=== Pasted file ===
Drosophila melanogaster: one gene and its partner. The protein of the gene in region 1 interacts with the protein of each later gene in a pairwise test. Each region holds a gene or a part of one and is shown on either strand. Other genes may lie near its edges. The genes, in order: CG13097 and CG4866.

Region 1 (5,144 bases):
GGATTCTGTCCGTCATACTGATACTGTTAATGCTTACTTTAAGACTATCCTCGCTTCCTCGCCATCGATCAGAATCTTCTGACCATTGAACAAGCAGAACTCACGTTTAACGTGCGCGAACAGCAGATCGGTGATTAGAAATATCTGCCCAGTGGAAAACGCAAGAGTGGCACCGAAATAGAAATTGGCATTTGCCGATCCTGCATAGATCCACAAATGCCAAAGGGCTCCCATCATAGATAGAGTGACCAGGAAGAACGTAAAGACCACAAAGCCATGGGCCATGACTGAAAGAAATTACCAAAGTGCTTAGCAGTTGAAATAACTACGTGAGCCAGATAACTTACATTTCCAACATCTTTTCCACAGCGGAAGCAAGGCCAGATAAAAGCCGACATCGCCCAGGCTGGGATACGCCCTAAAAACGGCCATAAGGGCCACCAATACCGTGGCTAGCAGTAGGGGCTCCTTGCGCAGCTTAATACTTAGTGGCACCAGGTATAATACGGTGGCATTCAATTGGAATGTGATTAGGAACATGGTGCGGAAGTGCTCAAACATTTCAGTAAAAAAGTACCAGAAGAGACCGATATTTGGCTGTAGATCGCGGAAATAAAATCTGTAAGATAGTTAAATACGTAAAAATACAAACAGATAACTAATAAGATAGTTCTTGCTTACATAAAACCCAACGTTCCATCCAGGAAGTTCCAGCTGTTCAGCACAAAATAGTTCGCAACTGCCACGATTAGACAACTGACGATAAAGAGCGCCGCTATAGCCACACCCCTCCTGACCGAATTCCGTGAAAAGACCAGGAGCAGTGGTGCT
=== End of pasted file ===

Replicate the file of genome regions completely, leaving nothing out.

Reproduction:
Drosophila melanogaster: one gene and its partner. The protein of the gene in region 1 interacts with the protein of each later gene in a pairwise test. Each region holds a gene or a part of one and is shown on either strand. Other genes may lie near its edges. The genes, in order: CG13097 and CG4866.

Region 1 (5,144 bases):
GGATTCTGTCCGTCATACTGATACTGTTAATGCTTACTTTAAGACTATCCTCGCTTCCTCGCCATCGATCAGAATCTTCTGACCATTGAACAAGCAGAACTCACGTTTAACGTGCGCGAACAGCAGATCGGTGATTAGAAATATCTGCCCAGTGGAAAACGCAAGAGTGGCACCGAAATAGAAATTGGCATTTGCCGATCCTGCATAGATCCACAAATGCCAAAGGGCTCCCATCATAGATAGAGTGACCAGGAAGAACGTAAAGACCACAAAGCCATGGGCCATGACTGAAAGAAATTACCAAAGTGCTTAGCAGTTGAAATAACTACGTGAGCCAGATAACTTACATTTCCAACATCTTTTCCACAGCGGAAGCAAGGCCAGATAAAAGCCGACATCGCCCAGGCTGGGATACGCCCTAAAAACGGCCATAAGGGCCACCAATACCGTGGCTAGCAGTAGGGGCTCCTTGCGCAGCTTAATACTTAGTGGCACCAGGTATAATACGGTGGCATTCAATTGGAATGTGATTAGGAACATGGTGCGGAAGTGCTCAAACATTTCAGTAAAAAAGTACCAGAAGAGACCGATATTTGGCTGTAGATCGCGGAAATAAAATCTGTAAGATAGTTAAATACGTAAAAATACAAACAGATAACTAATAAGATAGTTCTTGCTTACATAAAACCCAACGTTCCATCCAGGAAGTTCCAGCTGTTCAGCACAAAATAGTTCGCAACTGCCACGATTAGACAACTGACGATAAAGAGCGCCGCTATAGCCACACCCCTCCTGACCGAATTCCGTGAAAAGACCAGGAGCAGTGGTGCT